Therapy and a first meeting – explanation or exploration?
I meet with clients in a pleasant office in an old country house on the outskirts of Basingstoke in North Hampshire. It is a good location providing a comfortable consulting room which encourages reflection. It certainly provides a safe environment which can be particularly helpful for the first discussion with a new client.
This first meeting is important. It can be a crowded session with much to cover. Clients have made the decision to come into the counselling room and will want to tell at least part of their story. I try to provide clients with a glimpse of what the experience in the room will be like. Yet time during that first meeting is limited. That means that there is a lot to cover in perhaps an hour or so and that can require an interesting balancing act.
I regard this initial appointment as an informal conversation. Clients need to have an opportunity to decide who to work with before opening up what may be very personal avenues of thought or feeling. That means this first meeting should be about sharing information and not about trying to fix things. It is a time for general exploration. That should be focussed on both the material that the client intends to bring into the room and also on expectations around the counselling process.
There is work for the counsellor to do in explaining aspects of the work and what may lie ahead. Counselling may take many different forms but often at the heart of the work is a concern to understand what has happened and to bring about change. Different strategies may focus on different elements of that process. CBT and solution focussed work can help clients to bring about change but other approaches from existential to psychodynamic can greatly assist understanding.
A challenge for the therapist during that first meeting is to decide how much detail to go into as far as different forms of therapy are concerned. A comment sometimes heard within the counselling world is that there can be too much emphasis on explaining modalities such as cognitive behaviour therapy or rational emotive therapy. The suggestion is that this can be confusing for the client.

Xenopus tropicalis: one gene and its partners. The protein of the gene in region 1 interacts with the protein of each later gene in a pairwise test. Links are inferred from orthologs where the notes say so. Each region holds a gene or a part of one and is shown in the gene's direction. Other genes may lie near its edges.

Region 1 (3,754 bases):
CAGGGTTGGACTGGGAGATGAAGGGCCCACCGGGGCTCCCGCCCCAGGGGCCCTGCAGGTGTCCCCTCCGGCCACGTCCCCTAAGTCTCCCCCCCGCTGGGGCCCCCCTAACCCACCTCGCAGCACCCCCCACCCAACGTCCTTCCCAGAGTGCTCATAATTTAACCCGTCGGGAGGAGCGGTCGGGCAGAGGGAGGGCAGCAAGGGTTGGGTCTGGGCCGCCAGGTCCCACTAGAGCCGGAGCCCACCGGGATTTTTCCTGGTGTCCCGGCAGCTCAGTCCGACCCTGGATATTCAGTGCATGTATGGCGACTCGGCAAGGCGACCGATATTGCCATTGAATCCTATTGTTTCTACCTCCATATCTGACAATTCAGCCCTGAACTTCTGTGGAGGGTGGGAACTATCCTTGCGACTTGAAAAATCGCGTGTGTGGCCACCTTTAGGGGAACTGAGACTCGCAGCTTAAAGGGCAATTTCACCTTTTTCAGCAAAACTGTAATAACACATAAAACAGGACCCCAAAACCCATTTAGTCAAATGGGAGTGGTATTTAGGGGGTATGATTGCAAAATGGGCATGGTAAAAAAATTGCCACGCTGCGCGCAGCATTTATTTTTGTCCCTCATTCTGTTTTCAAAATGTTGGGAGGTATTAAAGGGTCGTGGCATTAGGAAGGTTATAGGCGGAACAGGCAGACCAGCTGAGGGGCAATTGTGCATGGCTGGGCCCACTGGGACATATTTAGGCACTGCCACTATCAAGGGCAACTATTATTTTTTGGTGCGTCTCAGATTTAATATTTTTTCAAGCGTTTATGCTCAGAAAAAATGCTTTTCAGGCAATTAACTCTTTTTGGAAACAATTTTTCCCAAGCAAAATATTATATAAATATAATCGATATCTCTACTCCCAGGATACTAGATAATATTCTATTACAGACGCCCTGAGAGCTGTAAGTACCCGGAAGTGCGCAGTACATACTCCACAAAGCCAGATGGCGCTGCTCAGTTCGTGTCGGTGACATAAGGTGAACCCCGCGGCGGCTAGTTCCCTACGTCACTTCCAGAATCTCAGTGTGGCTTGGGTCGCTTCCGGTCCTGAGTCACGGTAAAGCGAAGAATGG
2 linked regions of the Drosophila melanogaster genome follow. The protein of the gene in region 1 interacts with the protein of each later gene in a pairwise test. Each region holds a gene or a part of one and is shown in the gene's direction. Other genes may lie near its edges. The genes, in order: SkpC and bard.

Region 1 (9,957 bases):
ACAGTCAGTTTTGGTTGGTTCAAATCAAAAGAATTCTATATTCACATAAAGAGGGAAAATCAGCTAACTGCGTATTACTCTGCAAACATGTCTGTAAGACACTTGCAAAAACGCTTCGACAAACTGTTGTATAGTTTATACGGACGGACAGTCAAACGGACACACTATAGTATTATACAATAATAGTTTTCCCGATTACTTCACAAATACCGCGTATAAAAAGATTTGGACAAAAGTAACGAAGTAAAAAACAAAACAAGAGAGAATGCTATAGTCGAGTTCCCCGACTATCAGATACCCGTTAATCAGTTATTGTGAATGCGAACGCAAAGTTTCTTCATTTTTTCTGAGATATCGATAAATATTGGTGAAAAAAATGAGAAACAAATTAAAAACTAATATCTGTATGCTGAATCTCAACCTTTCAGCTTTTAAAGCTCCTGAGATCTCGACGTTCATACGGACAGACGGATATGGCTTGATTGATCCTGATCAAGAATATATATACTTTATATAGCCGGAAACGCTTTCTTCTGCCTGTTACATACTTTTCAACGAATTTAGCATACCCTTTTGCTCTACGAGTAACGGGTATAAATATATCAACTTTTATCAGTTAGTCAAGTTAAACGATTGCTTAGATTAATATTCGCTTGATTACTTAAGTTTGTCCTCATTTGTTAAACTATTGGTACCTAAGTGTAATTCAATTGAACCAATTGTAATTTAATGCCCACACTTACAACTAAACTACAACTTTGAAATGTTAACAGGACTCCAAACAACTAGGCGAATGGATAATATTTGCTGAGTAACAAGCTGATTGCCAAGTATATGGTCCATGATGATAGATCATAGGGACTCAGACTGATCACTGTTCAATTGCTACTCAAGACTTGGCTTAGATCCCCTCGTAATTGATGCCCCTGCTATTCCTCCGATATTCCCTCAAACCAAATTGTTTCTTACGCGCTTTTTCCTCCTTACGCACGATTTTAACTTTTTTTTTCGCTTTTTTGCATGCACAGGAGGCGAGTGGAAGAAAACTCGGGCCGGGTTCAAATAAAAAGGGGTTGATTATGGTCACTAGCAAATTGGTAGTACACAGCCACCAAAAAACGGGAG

Although I have some sympathy with that argument it is important that clients are not patronised. I prefer to work in as open a way as possible and that means sharing information. If modalities are seen as too complicated to explain perhaps we as therapists need to look more closely at how we communicate these ideas. Some counselling terminology is rather opaque and seems almost designed to confuse. It does not need to be that way. The reality is that many counselling concepts and techniques are really quite straightforward.
Each client is unique and brings into the room different requirements and expectations. We need to tailor the work in that first meeting to fit those individual needs. If we can find the right words then it is appropriate to spend few minutes explaining in common sense terms what the work will entail.
Perhaps on reflection the most important aspect of this first conversation is flexibility. Having found the courage to come into the room some potential clients will want to just voice those thoughts which they have held on to for so long. Others will want to know with some detail exactly what will happen if they decide to go ahead with this work.
The twin opportunities for explanation and exploration should be acknowledged at every initial discussion but the time spent on each should reflect those individual client needs. As counsellors our role is to ensure that at the conclusion of the first meeting the client has the necessary information both factual and also from an experiential perspective, to decide whether to go ahead with the work. This means ensuring that both client and counsellor are able to at least begin that process of exploration and explanation.